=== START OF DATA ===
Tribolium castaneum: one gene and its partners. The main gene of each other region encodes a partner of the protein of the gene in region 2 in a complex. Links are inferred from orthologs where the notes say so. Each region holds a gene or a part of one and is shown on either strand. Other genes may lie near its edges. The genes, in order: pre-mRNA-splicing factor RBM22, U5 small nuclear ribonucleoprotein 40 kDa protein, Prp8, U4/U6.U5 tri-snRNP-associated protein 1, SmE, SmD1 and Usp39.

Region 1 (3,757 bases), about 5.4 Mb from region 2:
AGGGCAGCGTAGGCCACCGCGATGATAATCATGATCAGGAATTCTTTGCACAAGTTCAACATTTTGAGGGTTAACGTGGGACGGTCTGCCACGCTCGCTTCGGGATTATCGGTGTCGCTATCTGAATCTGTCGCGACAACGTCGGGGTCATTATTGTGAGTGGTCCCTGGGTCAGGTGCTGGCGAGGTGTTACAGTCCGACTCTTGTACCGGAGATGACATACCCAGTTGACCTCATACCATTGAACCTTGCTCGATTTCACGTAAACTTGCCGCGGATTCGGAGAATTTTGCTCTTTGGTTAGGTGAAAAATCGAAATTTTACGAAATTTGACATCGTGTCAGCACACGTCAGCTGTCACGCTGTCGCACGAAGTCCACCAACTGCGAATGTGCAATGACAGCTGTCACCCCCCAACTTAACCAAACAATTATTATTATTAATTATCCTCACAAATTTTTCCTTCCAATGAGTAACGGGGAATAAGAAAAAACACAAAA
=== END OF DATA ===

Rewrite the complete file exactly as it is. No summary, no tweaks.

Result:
Tribolium castaneum: one gene and its partners. The main gene of each other region encodes a partner of the protein of the gene in region 2 in a complex. Links are inferred from orthologs where the notes say so. Each region holds a gene or a part of one and is shown on either strand. Other genes may lie near its edges. The genes, in order: pre-mRNA-splicing factor RBM22, U5 small nuclear ribonucleoprotein 40 kDa protein, Prp8, U4/U6.U5 tri-snRNP-associated protein 1, SmE, SmD1 and Usp39.

Region 1 (3,757 bases), about 5.4 Mb from region 2:
AGGGCAGCGTAGGCCACCGCGATGATAATCATGATCAGGAATTCTTTGCACAAGTTCAACATTTTGAGGGTTAACGTGGGACGGTCTGCCACGCTCGCTTCGGGATTATCGGTGTCGCTATCTGAATCTGTCGCGACAACGTCGGGGTCATTATTGTGAGTGGTCCCTGGGTCAGGTGCTGGCGAGGTGTTACAGTCCGACTCTTGTACCGGAGATGACATACCCAGTTGACCTCATACCATTGAACCTTGCTCGATTTCACGTAAACTTGCCGCGGATTCGGAGAATTTTGCTCTTTGGTTAGGTGAAAAATCGAAATTTTACGAAATTTGACATCGTGTCAGCACACGTCAGCTGTCACGCTGTCGCACGAAGTCCACCAACTGCGAATGTGCAATGACAGCTGTCACCCCCCAACTTAACCAAACAATTATTATTATTAATTATCCTCACAAATTTTTCCTTCCAATGAGTAACGGGGAATAAGAAAAAACACAAAA